Catholic climate change and environmental activists have protested a German diocese’s enabling of lignite mining.
Driving the news
Demonstrators gathered December 14 near Aachen Cathedral to denounce that diocese’s “careless decommissioning of church buildings in the villages that stand in the way of lignite mining” in the Rhine region.
The “indifference of the diocese to church desecrations and demolitions in the villages threatened with relocation” because of the prospecting is in direct opposition to Pope Francis’ teaching in his 2015 encyclical Laudato si’ on care for our Common Home, the activists deplored.
“Mining, like all economic activities, should be at the service of the entire human community”, Francis further underlined in a May address to leaders of the extractivist industry.
“The involvement of local communities is important in every phase of mining projects”, the Pope stressed, adding that “mining should be at the service of the human person and not vice versa”.
The protesters at the Aachen action Saturday denounced that none of Francis’ conditions are being met in lignite mining activities in the Rhine region.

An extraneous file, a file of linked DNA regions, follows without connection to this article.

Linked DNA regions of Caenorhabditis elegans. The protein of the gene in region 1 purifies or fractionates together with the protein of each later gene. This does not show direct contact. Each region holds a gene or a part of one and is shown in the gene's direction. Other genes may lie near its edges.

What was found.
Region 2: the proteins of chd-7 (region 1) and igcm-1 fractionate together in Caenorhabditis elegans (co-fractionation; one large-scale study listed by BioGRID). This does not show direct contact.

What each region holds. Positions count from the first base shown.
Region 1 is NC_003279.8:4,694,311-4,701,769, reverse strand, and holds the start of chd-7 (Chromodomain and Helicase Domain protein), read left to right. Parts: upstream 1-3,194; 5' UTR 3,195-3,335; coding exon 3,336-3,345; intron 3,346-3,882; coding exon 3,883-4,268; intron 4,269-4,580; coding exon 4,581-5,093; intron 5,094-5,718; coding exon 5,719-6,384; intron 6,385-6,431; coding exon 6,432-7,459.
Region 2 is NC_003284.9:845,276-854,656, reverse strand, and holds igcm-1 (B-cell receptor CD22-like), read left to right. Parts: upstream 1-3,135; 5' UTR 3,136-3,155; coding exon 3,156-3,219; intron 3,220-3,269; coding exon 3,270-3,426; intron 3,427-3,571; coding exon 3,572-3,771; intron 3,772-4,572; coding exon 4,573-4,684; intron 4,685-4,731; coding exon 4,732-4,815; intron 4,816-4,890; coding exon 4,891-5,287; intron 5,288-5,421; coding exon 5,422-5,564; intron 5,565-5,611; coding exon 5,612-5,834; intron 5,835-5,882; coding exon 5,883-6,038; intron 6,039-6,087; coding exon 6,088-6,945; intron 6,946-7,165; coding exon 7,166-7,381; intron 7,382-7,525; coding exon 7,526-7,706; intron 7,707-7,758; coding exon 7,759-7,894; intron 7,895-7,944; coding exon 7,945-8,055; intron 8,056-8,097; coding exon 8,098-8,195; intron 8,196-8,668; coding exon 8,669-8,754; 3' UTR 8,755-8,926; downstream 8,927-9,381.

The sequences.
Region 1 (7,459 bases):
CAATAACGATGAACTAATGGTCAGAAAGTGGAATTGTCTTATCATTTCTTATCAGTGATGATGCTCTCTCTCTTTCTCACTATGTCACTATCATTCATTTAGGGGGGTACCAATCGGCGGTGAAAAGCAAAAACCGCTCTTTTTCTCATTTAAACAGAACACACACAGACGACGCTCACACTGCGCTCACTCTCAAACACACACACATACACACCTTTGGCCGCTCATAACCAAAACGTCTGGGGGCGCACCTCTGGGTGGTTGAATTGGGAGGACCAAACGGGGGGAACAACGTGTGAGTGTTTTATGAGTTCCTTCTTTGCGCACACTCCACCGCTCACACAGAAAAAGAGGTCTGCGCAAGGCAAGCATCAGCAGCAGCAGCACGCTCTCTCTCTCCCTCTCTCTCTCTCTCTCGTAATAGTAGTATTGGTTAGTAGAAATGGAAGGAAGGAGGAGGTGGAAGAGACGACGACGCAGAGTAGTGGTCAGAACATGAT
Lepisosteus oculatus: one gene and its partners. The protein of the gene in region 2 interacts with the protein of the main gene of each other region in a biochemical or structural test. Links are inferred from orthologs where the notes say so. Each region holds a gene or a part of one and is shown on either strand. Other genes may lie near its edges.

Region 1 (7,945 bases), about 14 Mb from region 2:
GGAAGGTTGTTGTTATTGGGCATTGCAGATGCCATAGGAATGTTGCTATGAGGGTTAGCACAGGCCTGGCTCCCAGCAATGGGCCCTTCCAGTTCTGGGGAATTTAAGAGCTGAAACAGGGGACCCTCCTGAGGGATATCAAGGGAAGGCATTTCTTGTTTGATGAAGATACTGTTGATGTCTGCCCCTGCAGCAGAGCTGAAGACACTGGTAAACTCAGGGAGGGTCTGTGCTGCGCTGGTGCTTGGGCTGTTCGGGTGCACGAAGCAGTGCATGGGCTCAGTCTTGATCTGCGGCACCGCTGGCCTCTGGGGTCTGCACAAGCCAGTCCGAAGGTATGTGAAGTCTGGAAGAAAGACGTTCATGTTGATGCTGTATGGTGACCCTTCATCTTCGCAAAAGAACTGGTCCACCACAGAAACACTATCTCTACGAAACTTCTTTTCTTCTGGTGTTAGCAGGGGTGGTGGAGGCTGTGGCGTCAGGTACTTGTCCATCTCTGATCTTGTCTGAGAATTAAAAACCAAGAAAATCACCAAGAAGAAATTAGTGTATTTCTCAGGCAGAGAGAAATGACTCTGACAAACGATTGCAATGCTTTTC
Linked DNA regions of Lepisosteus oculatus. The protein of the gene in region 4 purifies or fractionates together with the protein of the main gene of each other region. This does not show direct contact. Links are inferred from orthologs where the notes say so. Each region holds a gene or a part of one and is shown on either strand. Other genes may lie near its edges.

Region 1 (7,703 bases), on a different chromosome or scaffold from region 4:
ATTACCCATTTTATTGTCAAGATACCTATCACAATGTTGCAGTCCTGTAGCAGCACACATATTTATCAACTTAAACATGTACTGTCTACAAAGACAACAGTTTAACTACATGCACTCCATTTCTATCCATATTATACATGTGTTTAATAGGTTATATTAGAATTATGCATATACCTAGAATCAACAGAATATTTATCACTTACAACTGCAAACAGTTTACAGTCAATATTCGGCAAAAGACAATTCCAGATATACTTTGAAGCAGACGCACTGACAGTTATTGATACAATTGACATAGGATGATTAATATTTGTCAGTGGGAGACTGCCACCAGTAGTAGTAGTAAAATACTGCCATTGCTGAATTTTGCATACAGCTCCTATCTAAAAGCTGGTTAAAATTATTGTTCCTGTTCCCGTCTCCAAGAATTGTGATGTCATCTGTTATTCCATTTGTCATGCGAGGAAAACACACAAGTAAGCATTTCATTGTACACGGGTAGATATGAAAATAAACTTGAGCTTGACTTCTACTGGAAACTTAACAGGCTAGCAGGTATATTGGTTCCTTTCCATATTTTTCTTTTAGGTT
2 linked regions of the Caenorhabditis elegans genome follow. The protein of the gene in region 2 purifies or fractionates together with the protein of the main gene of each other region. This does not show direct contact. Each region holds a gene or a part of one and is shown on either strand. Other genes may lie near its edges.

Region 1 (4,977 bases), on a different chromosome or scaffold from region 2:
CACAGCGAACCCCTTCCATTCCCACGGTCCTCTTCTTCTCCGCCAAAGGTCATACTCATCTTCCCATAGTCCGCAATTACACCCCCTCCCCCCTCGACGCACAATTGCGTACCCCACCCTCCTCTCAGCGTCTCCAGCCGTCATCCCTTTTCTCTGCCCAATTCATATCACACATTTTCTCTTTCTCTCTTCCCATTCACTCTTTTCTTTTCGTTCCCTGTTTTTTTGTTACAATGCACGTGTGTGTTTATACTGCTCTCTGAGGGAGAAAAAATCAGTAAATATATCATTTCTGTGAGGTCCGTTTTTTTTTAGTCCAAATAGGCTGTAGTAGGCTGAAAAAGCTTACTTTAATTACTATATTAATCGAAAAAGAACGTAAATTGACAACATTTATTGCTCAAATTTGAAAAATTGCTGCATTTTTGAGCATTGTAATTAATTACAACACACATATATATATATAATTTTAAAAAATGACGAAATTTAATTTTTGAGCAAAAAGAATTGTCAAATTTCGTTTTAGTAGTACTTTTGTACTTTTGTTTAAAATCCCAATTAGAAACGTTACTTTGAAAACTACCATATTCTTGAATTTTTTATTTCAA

To illustrate their point, they posed the hypothetical of coal lying under Aachen Cathedral and the church having to be demolished to make way for the “profit interests” of an energy company.
That parallel with the destruction of other village churches was reinforced with a mock translation of the remains of the great Emperor Charlemagne, whose tomb is located in the Cathedral.
Why it matters
The Aachen protesters also deplored in their action December 14 that Rhine lignite mining projects are the largest emitter of greenhouse gases in Europe, and as such make a massive contribution to global warming.
The alarming increase in average temperatures on the planet is something the Pope denounced in a message to the COP25 climate summit in Madrid December 4.
In that text, Francis called for “clear, far-sighted and strong political will… set on pursuing a new course that aims at refocusing financial and economic investments toward those areas that truly safeguard the conditions of a life worthy of humanity on a ‘healthy’ planet”.
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